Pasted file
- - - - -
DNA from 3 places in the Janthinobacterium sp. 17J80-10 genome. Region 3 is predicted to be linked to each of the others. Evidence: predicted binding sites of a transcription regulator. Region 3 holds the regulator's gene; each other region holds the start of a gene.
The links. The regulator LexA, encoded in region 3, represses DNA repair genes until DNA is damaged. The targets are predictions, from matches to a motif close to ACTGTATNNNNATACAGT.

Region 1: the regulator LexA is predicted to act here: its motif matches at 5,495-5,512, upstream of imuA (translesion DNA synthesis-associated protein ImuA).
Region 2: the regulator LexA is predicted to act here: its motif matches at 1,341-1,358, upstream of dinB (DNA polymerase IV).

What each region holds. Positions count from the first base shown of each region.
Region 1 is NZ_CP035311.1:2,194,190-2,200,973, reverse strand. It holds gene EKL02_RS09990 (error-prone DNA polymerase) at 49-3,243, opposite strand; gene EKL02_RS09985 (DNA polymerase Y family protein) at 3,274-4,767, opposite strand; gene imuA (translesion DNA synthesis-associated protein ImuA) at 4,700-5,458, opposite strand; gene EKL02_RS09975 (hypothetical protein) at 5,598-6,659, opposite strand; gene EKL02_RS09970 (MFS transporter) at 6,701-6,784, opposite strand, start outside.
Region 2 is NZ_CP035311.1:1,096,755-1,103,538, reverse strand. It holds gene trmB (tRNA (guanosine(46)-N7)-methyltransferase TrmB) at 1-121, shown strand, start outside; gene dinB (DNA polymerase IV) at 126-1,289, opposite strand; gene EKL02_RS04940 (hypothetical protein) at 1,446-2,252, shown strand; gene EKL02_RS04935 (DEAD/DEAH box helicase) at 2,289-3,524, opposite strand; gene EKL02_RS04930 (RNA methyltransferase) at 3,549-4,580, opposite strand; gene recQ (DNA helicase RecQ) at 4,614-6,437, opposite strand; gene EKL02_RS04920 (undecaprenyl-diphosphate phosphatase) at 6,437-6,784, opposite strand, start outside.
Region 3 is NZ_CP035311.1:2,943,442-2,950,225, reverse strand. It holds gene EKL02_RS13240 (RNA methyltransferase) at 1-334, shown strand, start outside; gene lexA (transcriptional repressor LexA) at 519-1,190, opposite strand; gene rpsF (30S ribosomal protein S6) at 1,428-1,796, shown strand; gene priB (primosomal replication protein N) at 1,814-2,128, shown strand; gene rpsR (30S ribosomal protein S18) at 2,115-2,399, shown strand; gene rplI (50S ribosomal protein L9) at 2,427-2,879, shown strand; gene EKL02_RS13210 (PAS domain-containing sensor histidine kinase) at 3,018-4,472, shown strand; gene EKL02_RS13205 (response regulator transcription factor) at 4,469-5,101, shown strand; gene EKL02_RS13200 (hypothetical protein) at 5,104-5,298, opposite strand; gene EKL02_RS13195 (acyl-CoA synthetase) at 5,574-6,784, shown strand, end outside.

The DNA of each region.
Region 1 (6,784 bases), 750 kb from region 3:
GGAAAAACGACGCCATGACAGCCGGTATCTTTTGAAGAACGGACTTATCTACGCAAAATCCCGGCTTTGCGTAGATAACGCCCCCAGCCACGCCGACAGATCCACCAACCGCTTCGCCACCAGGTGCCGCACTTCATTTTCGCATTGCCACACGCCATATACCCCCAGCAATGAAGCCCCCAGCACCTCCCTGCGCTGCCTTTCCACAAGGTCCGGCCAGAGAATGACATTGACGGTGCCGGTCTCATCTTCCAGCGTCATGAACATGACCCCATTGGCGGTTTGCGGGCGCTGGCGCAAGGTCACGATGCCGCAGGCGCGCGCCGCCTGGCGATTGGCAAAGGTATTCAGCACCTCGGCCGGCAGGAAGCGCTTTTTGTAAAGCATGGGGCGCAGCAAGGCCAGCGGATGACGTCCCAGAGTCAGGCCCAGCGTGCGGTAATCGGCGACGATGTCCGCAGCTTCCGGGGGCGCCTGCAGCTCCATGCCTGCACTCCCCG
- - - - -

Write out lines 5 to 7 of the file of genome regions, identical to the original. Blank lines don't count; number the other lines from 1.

What each region holds. Positions count from the first base shown of each region.
Region 1 is NZ_CP035311.1:2,194,190-2,200,973, reverse strand. It holds gene EKL02_RS09990 (error-prone DNA polymerase) at 49-3,243, opposite strand; gene EKL02_RS09985 (DNA polymerase Y family protein) at 3,274-4,767, opposite strand; gene imuA (translesion DNA synthesis-associated protein ImuA) at 4,700-5,458, opposite strand; gene EKL02_RS09975 (hypothetical protein) at 5,598-6,659, opposite strand; gene EKL02_RS09970 (MFS transporter) at 6,701-6,784, opposite strand, start outside.
Region 2 is NZ_CP035311.1:1,096,755-1,103,538, reverse strand. It holds gene trmB (tRNA (guanosine(46)-N7)-methyltransferase TrmB) at 1-121, shown strand, start outside; gene dinB (DNA polymerase IV) at 126-1,289, opposite strand; gene EKL02_RS04940 (hypothetical protein) at 1,446-2,252, shown strand; gene EKL02_RS04935 (DEAD/DEAH box helicase) at 2,289-3,524, opposite strand; gene EKL02_RS04930 (RNA methyltransferase) at 3,549-4,580, opposite strand; gene recQ (DNA helicase RecQ) at 4,614-6,437, opposite strand; gene EKL02_RS04920 (undecaprenyl-diphosphate phosphatase) at 6,437-6,784, opposite strand, start outside.